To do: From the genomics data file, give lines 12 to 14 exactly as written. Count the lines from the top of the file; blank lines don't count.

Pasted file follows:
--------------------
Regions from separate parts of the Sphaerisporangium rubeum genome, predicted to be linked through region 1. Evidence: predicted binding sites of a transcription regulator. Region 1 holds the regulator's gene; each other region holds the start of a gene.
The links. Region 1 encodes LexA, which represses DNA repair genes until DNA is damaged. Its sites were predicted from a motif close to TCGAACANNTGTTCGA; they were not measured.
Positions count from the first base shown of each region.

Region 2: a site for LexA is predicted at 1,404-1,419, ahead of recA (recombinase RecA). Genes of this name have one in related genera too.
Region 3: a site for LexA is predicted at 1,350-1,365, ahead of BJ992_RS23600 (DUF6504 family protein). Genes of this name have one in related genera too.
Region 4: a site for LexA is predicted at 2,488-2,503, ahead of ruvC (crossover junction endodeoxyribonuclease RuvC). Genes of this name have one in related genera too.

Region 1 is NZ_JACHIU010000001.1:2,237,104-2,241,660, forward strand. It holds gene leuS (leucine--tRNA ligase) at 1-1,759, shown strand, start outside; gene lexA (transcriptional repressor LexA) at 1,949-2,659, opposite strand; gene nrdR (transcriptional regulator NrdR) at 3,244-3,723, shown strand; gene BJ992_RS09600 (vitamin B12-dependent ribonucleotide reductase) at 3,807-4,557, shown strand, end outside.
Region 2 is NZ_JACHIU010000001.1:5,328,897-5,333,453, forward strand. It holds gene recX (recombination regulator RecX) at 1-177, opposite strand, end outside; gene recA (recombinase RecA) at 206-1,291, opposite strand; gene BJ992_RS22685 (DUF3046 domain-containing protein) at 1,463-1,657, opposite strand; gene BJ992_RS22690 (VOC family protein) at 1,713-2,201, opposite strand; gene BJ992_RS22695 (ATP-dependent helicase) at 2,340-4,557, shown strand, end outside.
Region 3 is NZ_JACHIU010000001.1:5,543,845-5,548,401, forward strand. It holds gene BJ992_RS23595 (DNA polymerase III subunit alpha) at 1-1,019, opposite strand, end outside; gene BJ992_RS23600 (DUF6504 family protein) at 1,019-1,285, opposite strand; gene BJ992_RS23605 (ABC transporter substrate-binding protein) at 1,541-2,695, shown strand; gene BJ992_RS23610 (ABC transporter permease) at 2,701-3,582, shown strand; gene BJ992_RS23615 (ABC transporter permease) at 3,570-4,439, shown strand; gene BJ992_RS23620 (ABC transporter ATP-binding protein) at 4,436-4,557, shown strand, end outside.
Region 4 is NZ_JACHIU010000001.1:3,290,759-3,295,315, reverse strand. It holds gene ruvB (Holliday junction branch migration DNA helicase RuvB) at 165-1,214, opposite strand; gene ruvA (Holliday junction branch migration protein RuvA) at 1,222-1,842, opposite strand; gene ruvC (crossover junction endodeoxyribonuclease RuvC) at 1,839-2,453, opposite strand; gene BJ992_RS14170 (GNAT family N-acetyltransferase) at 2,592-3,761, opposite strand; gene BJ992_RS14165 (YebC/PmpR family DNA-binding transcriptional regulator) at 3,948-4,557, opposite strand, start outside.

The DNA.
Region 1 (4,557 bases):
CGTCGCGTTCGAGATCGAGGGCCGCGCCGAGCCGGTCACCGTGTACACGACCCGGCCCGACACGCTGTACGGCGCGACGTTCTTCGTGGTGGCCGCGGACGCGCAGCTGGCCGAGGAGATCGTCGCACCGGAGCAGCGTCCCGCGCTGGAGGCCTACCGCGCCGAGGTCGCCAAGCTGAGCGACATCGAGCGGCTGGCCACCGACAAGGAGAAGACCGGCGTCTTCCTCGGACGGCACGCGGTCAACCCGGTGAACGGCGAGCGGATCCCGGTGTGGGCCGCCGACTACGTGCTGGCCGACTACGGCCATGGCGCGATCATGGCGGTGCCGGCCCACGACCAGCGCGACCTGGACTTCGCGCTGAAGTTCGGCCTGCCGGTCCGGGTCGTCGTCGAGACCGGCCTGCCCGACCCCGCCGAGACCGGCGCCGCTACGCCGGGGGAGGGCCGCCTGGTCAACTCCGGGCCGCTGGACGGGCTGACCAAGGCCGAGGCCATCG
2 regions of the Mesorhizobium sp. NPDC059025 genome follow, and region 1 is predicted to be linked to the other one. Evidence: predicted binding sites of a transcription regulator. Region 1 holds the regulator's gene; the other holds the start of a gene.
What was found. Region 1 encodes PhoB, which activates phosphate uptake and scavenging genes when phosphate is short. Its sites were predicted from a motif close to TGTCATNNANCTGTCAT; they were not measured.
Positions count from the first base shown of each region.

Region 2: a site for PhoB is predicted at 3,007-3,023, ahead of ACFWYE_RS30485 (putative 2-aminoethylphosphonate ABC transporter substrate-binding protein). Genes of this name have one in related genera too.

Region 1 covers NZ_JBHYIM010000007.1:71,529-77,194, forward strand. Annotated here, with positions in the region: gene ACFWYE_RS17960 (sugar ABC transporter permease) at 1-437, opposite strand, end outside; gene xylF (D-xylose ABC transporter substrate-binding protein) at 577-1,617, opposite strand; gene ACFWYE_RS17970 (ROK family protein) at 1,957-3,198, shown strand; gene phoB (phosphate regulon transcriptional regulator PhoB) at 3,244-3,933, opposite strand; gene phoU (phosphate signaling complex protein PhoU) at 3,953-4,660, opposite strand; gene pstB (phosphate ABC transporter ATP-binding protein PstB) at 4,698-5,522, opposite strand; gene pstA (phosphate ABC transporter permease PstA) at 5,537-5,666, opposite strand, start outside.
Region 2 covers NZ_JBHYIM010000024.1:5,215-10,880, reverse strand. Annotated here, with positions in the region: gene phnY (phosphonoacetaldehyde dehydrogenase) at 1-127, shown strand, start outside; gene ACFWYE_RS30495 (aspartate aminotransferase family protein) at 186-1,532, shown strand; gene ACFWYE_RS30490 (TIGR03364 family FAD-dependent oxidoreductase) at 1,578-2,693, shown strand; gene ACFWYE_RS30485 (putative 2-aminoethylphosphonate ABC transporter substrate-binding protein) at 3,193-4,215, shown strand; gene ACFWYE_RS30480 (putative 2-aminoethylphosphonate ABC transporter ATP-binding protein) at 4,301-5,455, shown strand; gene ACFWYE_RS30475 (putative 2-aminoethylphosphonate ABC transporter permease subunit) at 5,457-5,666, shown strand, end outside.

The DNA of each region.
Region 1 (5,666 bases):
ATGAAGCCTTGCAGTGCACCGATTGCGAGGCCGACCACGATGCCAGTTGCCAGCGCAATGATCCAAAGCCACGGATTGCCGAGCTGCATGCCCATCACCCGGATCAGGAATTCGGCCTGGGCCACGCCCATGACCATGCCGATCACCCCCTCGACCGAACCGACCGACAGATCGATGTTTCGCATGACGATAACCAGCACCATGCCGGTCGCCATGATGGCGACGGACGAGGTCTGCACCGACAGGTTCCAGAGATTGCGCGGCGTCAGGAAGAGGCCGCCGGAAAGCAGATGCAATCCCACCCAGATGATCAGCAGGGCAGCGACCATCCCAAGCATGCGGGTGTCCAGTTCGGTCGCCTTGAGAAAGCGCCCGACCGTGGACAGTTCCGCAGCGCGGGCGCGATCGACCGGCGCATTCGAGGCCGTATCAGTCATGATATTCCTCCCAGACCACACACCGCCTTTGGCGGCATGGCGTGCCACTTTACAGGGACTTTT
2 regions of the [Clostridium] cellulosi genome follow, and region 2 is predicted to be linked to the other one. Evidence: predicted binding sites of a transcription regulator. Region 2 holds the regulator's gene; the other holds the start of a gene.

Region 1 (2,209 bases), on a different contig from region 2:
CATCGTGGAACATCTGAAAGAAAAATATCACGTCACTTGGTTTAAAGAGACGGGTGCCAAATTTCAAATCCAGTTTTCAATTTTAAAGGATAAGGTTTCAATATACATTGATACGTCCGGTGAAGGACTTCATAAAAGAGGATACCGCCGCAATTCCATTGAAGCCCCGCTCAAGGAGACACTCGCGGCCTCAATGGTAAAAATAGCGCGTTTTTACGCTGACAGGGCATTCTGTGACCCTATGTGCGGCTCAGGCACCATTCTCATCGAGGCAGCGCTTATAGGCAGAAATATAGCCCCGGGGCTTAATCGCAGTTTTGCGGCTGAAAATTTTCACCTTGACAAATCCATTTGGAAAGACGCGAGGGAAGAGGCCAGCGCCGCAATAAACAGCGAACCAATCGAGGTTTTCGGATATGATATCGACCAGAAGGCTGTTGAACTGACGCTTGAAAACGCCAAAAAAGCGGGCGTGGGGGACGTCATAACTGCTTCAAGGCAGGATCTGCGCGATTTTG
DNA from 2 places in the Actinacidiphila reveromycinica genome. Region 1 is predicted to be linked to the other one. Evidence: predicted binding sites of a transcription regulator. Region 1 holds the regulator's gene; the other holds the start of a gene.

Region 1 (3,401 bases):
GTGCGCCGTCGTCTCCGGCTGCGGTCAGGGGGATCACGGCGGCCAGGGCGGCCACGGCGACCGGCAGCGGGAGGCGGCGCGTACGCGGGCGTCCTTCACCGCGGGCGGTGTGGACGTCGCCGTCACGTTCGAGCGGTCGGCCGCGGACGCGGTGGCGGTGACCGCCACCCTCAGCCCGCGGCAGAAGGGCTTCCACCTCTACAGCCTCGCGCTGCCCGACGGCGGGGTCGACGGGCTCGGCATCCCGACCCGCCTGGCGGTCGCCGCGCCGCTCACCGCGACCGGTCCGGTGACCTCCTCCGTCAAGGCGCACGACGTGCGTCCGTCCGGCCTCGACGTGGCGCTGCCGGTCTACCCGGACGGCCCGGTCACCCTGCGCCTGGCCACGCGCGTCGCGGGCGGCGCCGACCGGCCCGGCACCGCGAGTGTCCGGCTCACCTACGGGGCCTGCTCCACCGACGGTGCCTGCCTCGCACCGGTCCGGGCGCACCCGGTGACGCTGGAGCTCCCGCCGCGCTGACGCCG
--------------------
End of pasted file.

Region 1 (4,557 bases):
CGTCGCGTTCGAGATCGAGGGCCGCGCCGAGCCGGTCACCGTGTACACGACCCGGCCCGACACGCTGTACGGCGCGACGTTCTTCGTGGTGGCCGCGGACGCGCAGCTGGCCGAGGAGATCGTCGCACCGGAGCAGCGTCCCGCGCTGGAGGCCTACCGCGCCGAGGTCGCCAAGCTGAGCGACATCGAGCGGCTGGCCACCGACAAGGAGAAGACCGGCGTCTTCCTCGGACGGCACGCGGTCAACCCGGTGAACGGCGAGCGGATCCCGGTGTGGGCCGCCGACTACGTGCTGGCCGACTACGGCCATGGCGCGATCATGGCGGTGCCGGCCCACGACCAGCGCGACCTGGACTTCGCGCTGAAGTTCGGCCTGCCGGTCCGGGTCGTCGTCGAGACCGGCCTGCCCGACCCCGCCGAGACCGGCGCCGCTACGCCGGGGGAGGGCCGCCTGGTCAACTCCGGGCCGCTGGACGGGCTGACCAAGGCCGAGGCCATCG
2 regions of the Mesorhizobium sp. NPDC059025 genome follow, and region 1 is predicted to be linked to the other one. Evidence: predicted binding sites of a transcription regulator. Region 1 holds the regulator's gene; the other holds the start of a gene.